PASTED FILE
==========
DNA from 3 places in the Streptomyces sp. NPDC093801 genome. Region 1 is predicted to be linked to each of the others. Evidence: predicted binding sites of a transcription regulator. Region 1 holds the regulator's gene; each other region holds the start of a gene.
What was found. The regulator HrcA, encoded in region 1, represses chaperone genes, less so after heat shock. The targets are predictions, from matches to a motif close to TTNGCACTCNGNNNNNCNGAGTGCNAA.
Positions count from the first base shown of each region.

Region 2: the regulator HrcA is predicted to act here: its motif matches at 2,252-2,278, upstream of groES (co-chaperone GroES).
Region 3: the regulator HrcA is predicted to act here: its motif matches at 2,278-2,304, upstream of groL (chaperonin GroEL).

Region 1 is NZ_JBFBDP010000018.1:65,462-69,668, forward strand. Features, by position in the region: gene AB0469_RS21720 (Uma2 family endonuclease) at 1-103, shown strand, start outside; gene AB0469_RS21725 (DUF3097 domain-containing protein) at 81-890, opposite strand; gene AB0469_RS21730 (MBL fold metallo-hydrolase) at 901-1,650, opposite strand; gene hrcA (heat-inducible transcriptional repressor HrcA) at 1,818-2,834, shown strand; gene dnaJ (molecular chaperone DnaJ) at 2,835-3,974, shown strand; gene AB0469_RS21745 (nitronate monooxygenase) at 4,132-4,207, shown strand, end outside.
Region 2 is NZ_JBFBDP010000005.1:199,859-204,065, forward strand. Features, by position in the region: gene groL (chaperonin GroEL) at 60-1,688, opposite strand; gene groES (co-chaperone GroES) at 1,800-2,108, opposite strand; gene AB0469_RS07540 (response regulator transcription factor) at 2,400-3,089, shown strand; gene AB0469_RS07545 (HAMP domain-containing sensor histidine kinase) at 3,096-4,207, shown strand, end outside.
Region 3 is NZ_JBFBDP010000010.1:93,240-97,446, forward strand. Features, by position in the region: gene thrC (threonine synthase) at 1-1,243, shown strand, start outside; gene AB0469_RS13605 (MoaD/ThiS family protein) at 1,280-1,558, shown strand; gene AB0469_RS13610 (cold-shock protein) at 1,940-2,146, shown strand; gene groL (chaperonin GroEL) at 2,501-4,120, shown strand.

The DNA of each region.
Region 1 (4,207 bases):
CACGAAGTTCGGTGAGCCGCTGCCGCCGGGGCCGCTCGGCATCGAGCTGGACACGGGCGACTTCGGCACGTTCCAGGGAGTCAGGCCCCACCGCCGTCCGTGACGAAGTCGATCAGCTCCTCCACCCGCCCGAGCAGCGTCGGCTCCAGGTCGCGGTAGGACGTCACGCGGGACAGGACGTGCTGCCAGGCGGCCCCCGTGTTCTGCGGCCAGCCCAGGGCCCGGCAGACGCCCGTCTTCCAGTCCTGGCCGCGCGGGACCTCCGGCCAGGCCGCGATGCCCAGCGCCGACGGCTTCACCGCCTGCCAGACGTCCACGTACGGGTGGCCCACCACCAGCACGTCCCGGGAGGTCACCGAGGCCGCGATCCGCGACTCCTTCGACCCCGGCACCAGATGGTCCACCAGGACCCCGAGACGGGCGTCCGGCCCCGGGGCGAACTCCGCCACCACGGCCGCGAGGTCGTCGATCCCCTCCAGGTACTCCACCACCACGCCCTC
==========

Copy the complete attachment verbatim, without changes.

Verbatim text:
DNA from 3 places in the Streptomyces sp. NPDC093801 genome. Region 1 is predicted to be linked to each of the others. Evidence: predicted binding sites of a transcription regulator. Region 1 holds the regulator's gene; each other region holds the start of a gene.
What was found. The regulator HrcA, encoded in region 1, represses chaperone genes, less so after heat shock. The targets are predictions, from matches to a motif close to TTNGCACTCNGNNNNNCNGAGTGCNAA.
Positions count from the first base shown of each region.

Region 2: the regulator HrcA is predicted to act here: its motif matches at 2,252-2,278, upstream of groES (co-chaperone GroES).
Region 3: the regulator HrcA is predicted to act here: its motif matches at 2,278-2,304, upstream of groL (chaperonin GroEL).

Region 1 is NZ_JBFBDP010000018.1:65,462-69,668, forward strand. Features, by position in the region: gene AB0469_RS21720 (Uma2 family endonuclease) at 1-103, shown strand, start outside; gene AB0469_RS21725 (DUF3097 domain-containing protein) at 81-890, opposite strand; gene AB0469_RS21730 (MBL fold metallo-hydrolase) at 901-1,650, opposite strand; gene hrcA (heat-inducible transcriptional repressor HrcA) at 1,818-2,834, shown strand; gene dnaJ (molecular chaperone DnaJ) at 2,835-3,974, shown strand; gene AB0469_RS21745 (nitronate monooxygenase) at 4,132-4,207, shown strand, end outside.
Region 2 is NZ_JBFBDP010000005.1:199,859-204,065, forward strand. Features, by position in the region: gene groL (chaperonin GroEL) at 60-1,688, opposite strand; gene groES (co-chaperone GroES) at 1,800-2,108, opposite strand; gene AB0469_RS07540 (response regulator transcription factor) at 2,400-3,089, shown strand; gene AB0469_RS07545 (HAMP domain-containing sensor histidine kinase) at 3,096-4,207, shown strand, end outside.
Region 3 is NZ_JBFBDP010000010.1:93,240-97,446, forward strand. Features, by position in the region: gene thrC (threonine synthase) at 1-1,243, shown strand, start outside; gene AB0469_RS13605 (MoaD/ThiS family protein) at 1,280-1,558, shown strand; gene AB0469_RS13610 (cold-shock protein) at 1,940-2,146, shown strand; gene groL (chaperonin GroEL) at 2,501-4,120, shown strand.

The DNA of each region.
Region 1 (4,207 bases):
CACGAAGTTCGGTGAGCCGCTGCCGCCGGGGCCGCTCGGCATCGAGCTGGACACGGGCGACTTCGGCACGTTCCAGGGAGTCAGGCCCCACCGCCGTCCGTGACGAAGTCGATCAGCTCCTCCACCCGCCCGAGCAGCGTCGGCTCCAGGTCGCGGTAGGACGTCACGCGGGACAGGACGTGCTGCCAGGCGGCCCCCGTGTTCTGCGGCCAGCCCAGGGCCCGGCAGACGCCCGTCTTCCAGTCCTGGCCGCGCGGGACCTCCGGCCAGGCCGCGATGCCCAGCGCCGACGGCTTCACCGCCTGCCAGACGTCCACGTACGGGTGGCCCACCACCAGCACGTCCCGGGAGGTCACCGAGGCCGCGATCCGCGACTCCTTCGACCCCGGCACCAGATGGTCCACCAGGACCCCGAGACGGGCGTCCGGCCCCGGGGCGAACTCCGCCACCACGGCCGCGAGGTCGTCGATCCCCTCCAGGTACTCCACCACCACGCCCTC